Well it hasn't taken long for Terraform to shift from stories about the potential outcomes of the most recent election to imagining what this turn of events might lead to down the road. This story, nicely framed as the product of an era of increased automation (even of news, healthcare, and agriculture), is an introduction to a new president—President Jolie. In some ways it's a glimpse of the future that is hopeful. That seems, especially at the moment, like something to reach toward. To hope toward. Because at the moment all that seems likely are the measures that become the background of the story. The disenfranchisement of huge numbers of people. The devastation of climate change coupled with social restrictions on identity and safety. The continued onslaught of sexual assault, poverty, and injustice. And the story points toward a movement away from those things, wrapped up in such a way that is both incredibly appealing and incredibly terrifying. Because the story seems to take this trajectory of trusting celebrities over politicians to its extreme, showing the power that it can have, yes, but also how our society fails when the reason we can't elect a woman president is that she isn't attractive enough, isn't enough of an object. And that for all that this new female president is imagined as strong, bracingly liberal, competent, and driven, that many people are concerned only with her beauty is…well, pretty fucked up. Unfortunately also perhaps pretty accurate when looking at America and what the fuck just happened. I do like the idea, though, that there is some hope in the future, even if I'm not sure to the extent the story celebrates identity and how much it mocks it. Partly because the story is organized as if constructed by an artificial intelligence, a news aggregating program that generates news. It's a fascinating piece, though, and an interesting look into a possible future. Definitely give it a read!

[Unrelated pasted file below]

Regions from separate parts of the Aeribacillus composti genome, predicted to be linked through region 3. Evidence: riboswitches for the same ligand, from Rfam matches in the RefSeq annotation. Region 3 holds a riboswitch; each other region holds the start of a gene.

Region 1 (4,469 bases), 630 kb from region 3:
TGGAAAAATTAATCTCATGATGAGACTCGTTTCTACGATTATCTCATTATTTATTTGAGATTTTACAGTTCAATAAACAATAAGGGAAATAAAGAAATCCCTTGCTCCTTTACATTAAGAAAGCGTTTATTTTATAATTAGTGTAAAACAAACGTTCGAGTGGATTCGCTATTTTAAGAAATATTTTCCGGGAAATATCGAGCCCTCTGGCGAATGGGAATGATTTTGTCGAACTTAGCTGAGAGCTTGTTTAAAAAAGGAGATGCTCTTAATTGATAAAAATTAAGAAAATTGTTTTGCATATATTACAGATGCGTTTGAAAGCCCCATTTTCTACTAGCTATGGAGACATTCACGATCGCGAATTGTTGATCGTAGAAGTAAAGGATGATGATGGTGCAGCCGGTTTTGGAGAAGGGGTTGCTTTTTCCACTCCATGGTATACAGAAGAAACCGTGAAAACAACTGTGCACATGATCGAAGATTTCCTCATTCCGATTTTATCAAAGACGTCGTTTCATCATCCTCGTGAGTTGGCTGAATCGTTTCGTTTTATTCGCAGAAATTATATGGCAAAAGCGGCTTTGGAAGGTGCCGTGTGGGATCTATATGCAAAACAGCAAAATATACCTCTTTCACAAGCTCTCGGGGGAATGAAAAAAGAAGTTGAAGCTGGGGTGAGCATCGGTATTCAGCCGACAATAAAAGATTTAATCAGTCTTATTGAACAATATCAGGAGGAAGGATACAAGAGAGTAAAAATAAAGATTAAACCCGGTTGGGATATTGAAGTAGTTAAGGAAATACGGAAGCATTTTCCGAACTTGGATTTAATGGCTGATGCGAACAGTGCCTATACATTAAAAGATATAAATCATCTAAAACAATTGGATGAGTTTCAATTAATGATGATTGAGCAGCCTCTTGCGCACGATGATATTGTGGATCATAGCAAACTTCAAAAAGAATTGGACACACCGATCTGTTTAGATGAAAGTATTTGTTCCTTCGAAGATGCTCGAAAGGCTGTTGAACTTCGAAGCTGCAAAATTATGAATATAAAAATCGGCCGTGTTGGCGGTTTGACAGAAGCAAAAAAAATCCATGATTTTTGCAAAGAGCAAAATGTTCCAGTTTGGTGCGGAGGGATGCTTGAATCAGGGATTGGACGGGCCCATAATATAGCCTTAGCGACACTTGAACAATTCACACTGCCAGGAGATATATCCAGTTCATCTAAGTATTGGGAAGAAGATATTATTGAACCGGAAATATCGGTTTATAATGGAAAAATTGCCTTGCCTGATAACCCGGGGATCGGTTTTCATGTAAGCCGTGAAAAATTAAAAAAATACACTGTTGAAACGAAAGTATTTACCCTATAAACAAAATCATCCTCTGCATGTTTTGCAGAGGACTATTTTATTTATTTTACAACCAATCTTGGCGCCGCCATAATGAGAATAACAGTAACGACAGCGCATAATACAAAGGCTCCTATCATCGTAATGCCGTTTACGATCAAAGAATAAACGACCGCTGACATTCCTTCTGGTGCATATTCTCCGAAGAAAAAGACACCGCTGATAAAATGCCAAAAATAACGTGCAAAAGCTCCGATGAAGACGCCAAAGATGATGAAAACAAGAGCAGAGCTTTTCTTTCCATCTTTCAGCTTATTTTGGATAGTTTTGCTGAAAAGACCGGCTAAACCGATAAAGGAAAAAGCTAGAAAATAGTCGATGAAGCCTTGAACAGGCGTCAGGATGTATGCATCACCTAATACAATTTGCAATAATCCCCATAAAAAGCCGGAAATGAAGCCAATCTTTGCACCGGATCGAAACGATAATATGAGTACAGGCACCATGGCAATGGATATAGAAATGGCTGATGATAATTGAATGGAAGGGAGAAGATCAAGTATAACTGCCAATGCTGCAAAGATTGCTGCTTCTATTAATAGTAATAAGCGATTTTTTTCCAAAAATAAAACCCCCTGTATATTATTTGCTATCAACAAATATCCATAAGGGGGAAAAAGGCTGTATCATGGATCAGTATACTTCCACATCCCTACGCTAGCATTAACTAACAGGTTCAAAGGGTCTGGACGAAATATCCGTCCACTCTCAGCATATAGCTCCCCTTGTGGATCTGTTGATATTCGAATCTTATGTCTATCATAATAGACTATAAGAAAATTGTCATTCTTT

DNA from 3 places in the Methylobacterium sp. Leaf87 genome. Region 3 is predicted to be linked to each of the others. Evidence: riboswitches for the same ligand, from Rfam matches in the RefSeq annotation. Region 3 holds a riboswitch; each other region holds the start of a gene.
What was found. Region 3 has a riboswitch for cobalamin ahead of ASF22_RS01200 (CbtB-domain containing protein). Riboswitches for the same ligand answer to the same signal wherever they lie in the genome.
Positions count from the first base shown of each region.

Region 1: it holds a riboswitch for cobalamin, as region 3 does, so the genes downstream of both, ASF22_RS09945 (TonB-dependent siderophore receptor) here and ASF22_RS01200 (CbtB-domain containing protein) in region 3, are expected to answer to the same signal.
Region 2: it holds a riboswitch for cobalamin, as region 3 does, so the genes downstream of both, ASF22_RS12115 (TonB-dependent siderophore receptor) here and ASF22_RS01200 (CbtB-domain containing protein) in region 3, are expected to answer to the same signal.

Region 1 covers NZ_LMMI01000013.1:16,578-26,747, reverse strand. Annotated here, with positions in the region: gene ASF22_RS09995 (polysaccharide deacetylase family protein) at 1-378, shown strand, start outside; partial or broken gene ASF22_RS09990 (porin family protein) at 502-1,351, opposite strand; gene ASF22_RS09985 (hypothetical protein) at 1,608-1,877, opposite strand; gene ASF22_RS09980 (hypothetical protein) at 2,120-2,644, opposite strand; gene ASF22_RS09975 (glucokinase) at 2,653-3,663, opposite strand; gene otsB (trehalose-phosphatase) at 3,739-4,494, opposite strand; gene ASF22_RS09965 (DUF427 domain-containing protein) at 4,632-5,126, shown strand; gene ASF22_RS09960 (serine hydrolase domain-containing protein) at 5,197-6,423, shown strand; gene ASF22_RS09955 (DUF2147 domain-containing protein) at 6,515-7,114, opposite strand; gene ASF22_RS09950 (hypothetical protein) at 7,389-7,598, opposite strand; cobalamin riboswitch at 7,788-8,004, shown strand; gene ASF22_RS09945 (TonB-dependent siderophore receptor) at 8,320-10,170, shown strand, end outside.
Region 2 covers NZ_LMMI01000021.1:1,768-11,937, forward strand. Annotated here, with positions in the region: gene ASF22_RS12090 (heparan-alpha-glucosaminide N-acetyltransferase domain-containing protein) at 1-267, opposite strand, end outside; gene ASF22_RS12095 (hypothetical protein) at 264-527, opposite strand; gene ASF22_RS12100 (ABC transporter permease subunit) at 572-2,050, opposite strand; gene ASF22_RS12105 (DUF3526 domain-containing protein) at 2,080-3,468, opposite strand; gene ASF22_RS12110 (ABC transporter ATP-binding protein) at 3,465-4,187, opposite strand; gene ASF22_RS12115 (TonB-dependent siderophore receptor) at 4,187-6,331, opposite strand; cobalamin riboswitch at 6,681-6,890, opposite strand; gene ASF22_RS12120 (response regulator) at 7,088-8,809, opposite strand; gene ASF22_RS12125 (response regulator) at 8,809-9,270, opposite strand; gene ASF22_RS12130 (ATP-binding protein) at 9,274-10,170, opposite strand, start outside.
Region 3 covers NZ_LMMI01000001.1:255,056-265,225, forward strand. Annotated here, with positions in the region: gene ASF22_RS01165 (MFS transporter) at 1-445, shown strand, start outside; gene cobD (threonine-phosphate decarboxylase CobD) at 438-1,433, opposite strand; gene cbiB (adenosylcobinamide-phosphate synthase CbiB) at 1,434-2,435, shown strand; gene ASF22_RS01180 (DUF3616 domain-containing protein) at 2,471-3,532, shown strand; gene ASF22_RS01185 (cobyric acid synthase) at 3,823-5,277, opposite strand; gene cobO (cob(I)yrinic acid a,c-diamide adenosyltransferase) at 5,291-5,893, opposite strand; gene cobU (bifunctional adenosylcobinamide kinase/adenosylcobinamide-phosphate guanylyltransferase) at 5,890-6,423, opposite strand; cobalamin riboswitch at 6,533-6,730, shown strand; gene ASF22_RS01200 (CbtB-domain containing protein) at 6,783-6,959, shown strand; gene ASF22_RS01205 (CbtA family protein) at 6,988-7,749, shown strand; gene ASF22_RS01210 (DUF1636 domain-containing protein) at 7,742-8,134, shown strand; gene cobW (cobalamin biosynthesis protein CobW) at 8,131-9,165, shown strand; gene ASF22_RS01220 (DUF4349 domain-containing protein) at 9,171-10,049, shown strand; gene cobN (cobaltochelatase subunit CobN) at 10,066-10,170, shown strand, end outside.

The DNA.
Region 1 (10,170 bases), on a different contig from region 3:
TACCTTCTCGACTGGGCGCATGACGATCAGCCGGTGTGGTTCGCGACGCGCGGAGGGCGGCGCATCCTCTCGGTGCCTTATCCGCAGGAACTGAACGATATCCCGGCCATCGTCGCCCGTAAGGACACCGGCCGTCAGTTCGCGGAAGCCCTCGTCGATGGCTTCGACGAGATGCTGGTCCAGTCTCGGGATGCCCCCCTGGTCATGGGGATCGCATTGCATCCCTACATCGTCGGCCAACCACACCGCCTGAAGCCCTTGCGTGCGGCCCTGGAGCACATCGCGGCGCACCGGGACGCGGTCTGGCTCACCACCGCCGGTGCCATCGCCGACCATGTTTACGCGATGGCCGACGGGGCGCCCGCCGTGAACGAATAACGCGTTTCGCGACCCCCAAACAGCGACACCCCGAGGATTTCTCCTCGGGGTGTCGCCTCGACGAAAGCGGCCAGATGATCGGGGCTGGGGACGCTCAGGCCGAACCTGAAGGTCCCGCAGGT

"Echo" by Nicholas O'Brien (2239 words)